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Old 12-05-2011, 04:58 PM   #41
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I've been saying for years that Canada is a socialist, not a democratic, country.
I's just like to point out that socialism and democracy aren't mutually exclusive. I think Canada actually has a mixed economy as the state doesn't own the means of production, but does regulate in many areas.
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Old 12-05-2011, 07:30 PM   #42
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Comax is a popular community for retirees.
I think it's Comox.....
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Old 12-05-2011, 09:04 PM   #43
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I think it's Comox.....
I wasn't going to say.
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Old 12-05-2011, 09:15 PM   #44
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Healthcare always has to be paid for, Canada just does it in a very different way from the US so that Canadians aren't aware of paying for treatment when they need it.

The UK system is paid for by general taxation and is "free at the point of service" so patients never see a bill......this is a big plus in my book. I had an outpatient surgery in the US a few years ago and the level of care was good and it cost me $250 in total for various tests and deductibles. However, the volume of paperwork that I received afterwards was ridiculous.....no wonder the US system costs so much more than other 1st world systems
So true. The Canadian system has the virtue of simplicity. Highly desirable, especially when we get older and more irritable.

Full disclosure: I am a happy customer. The Canadian health care system saved my life when my appendix disintegrated in the middle of the night.

Please do be aware that scarce resources are allocated. There is a point with older people where decisions are made as to who gets treated and who does not. Even so, because the US is close by, many have the option to get treatment south of the border. It is nice to have options like that.

The more I think about it, the more I want to go back.
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Old 12-05-2011, 09:28 PM   #45
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Cost of living in Vancouver: bring lots of money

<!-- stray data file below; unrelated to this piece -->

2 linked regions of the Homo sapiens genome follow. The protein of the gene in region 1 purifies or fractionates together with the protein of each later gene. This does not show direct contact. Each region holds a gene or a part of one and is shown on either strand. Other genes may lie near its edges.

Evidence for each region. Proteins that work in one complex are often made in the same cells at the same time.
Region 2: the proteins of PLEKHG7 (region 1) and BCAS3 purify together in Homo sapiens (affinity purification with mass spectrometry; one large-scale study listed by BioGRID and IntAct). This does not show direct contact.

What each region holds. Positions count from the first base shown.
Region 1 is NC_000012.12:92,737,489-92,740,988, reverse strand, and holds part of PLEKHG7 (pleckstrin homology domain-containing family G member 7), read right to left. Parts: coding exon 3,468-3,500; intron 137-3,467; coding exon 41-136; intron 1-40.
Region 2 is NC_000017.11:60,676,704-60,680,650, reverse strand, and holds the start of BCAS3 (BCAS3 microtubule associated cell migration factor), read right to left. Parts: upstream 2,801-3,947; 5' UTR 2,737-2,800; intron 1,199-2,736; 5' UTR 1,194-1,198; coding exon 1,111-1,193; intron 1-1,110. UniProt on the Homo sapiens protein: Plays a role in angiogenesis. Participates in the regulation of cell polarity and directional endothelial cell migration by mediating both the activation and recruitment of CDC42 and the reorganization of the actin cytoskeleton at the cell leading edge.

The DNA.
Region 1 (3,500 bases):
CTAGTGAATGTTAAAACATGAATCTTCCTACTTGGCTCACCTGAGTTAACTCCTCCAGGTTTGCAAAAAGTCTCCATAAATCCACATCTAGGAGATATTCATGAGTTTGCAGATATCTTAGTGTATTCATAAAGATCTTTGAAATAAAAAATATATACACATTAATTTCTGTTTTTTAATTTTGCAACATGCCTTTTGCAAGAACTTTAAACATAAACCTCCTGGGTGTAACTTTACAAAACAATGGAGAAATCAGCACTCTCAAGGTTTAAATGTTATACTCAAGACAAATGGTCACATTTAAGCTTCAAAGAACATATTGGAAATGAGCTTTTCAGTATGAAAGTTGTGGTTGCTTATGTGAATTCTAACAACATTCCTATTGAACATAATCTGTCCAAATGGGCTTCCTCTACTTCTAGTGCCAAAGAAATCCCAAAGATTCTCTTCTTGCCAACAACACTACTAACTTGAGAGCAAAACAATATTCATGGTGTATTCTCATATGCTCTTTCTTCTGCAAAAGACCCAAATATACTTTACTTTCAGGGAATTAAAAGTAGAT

Buying a home in Vancouver is expensive. My nephew just bought a tiny starter home for $499,000.

Condos start at about $200K

Rents are $900 and up

The price of gas is a killer: it was $1.30/litre this morning - about $4.50/gallon.

The cost of food is about the same as in the US - although you have more variety

Because of the mild winters, you don't need much in the way of winter clothes.

Cars are more expensive than in the US but they last longer - we don't get rust on our cars. Mine is 11 years old and still looks like it came from the showroom (except for the side panel when I took out a post...sigh!)
Please be aware that the greater Vancouver area is a housing bubble waiting to pop. It is just that no-one knows when. Once residency/citizenship is established, it would be a lot cheaper to move to Washington State, just across the border. Commuting is tedious, but I did it for a year, every day. There are four border crossings (not including Point Roberts, which doesn't get you anywhere). It would be possible to live aboard a boat, too.

And you can always drive down to Bellingham Costco to buy gas. Everybody in BC does.

It snows in BC. Sometimes a lot. Right down to the border--then it stops. I have a beautiful set of mounted almost-new winter tires (*) for a 6-bolt Chevy Astro that I will part with. The Astro can go with them, too.

(*) Winter tires are NOT snow tires. They are a soft compound rubber like silicone that does not get rigid in extreme cold. Do not drive on them when the temperature is more than about 40F. There is a big difference between them and any other tire.
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Old 12-05-2011, 10:33 PM   #46
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Cost of living in Vancouver: bring lots of money

Buying a home in Vancouver is expensive. My nephew just bought a tiny starter home for $499,000.

Condos start at about $200K

Rents are $900 and up

The price of gas is a killer: it was $1.30/litre this morning - about $4.50/gallon.
Sounds like a bargain compared to silicon valley

For the OP, I first worked in the US on a NAFTA permit and it was a very easy process. There is a list of approved professions (engineering is one of them) and you just have to show up at the border with a carefully worded letter of employment. I assume (but am not completely sure) that the process to come to canada from the US would be similar.
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